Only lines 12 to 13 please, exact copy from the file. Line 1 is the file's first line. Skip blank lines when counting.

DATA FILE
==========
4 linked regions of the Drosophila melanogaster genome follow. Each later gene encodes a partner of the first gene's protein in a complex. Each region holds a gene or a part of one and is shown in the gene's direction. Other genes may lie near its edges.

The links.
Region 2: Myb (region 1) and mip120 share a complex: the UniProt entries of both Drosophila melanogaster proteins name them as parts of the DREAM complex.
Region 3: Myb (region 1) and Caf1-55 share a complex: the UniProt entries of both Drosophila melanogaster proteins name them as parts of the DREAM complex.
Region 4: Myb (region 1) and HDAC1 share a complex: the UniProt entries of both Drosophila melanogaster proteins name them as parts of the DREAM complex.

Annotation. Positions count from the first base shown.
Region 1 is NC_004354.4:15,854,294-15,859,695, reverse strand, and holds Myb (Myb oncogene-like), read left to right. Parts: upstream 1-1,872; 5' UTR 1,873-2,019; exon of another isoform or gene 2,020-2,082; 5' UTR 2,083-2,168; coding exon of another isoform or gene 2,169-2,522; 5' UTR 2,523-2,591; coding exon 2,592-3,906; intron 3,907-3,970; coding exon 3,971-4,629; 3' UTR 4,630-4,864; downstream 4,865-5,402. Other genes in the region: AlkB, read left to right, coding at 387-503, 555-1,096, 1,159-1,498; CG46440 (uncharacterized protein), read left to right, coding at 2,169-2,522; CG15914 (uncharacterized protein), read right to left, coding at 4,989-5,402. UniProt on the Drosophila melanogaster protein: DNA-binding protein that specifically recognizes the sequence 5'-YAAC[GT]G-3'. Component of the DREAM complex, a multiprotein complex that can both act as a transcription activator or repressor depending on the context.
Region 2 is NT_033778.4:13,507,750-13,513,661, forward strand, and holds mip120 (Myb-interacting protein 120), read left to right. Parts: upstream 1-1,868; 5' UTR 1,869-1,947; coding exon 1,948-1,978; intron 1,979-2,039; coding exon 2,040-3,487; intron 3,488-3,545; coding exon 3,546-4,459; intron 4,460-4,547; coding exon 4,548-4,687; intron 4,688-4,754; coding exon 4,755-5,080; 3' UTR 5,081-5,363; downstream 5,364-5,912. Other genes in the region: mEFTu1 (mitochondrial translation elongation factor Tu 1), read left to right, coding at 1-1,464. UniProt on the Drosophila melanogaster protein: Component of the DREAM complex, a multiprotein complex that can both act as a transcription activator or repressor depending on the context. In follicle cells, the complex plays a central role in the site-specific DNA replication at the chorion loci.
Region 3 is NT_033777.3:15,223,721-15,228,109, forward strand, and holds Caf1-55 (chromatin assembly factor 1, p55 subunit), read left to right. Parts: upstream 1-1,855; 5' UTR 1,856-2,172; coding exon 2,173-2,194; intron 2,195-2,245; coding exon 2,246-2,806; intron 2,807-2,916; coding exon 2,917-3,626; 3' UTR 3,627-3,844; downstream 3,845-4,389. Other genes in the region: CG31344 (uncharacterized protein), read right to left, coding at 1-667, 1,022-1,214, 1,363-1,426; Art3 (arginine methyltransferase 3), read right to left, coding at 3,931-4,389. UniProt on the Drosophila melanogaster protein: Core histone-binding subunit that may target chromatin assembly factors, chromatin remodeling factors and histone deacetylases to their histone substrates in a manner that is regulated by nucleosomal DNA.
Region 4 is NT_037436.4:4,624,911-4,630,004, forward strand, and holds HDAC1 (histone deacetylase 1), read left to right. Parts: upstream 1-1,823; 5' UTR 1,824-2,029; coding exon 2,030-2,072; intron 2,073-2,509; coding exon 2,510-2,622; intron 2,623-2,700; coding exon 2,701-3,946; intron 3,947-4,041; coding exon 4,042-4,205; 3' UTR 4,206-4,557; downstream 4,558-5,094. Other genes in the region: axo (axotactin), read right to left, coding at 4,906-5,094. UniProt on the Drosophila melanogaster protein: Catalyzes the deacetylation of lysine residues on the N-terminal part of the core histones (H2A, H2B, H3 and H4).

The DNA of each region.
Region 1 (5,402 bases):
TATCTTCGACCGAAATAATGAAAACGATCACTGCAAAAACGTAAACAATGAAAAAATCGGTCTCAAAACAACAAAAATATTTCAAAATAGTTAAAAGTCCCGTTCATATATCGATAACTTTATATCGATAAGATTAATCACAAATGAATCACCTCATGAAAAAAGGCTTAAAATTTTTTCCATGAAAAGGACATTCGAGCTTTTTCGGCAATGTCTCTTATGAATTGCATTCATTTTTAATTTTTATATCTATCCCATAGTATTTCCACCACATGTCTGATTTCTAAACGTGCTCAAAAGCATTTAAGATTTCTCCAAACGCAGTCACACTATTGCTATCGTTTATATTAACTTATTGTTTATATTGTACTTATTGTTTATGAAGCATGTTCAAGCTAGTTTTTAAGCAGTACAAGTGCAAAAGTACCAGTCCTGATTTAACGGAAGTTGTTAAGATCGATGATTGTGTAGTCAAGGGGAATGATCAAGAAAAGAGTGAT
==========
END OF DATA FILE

Region 1 (5,402 bases):
TATCTTCGACCGAAATAATGAAAACGATCACTGCAAAAACGTAAACAATGAAAAAATCGGTCTCAAAACAACAAAAATATTTCAAAATAGTTAAAAGTCCCGTTCATATATCGATAACTTTATATCGATAAGATTAATCACAAATGAATCACCTCATGAAAAAAGGCTTAAAATTTTTTCCATGAAAAGGACATTCGAGCTTTTTCGGCAATGTCTCTTATGAATTGCATTCATTTTTAATTTTTATATCTATCCCATAGTATTTCCACCACATGTCTGATTTCTAAACGTGCTCAAAAGCATTTAAGATTTCTCCAAACGCAGTCACACTATTGCTATCGTTTATATTAACTTATTGTTTATATTGTACTTATTGTTTATGAAGCATGTTCAAGCTAGTTTTTAAGCAGTACAAGTGCAAAAGTACCAGTCCTGATTTAACGGAAGTTGTTAAGATCGATGATTGTGTAGTCAAGGGGAATGATCAAGAAAAGAGTGAT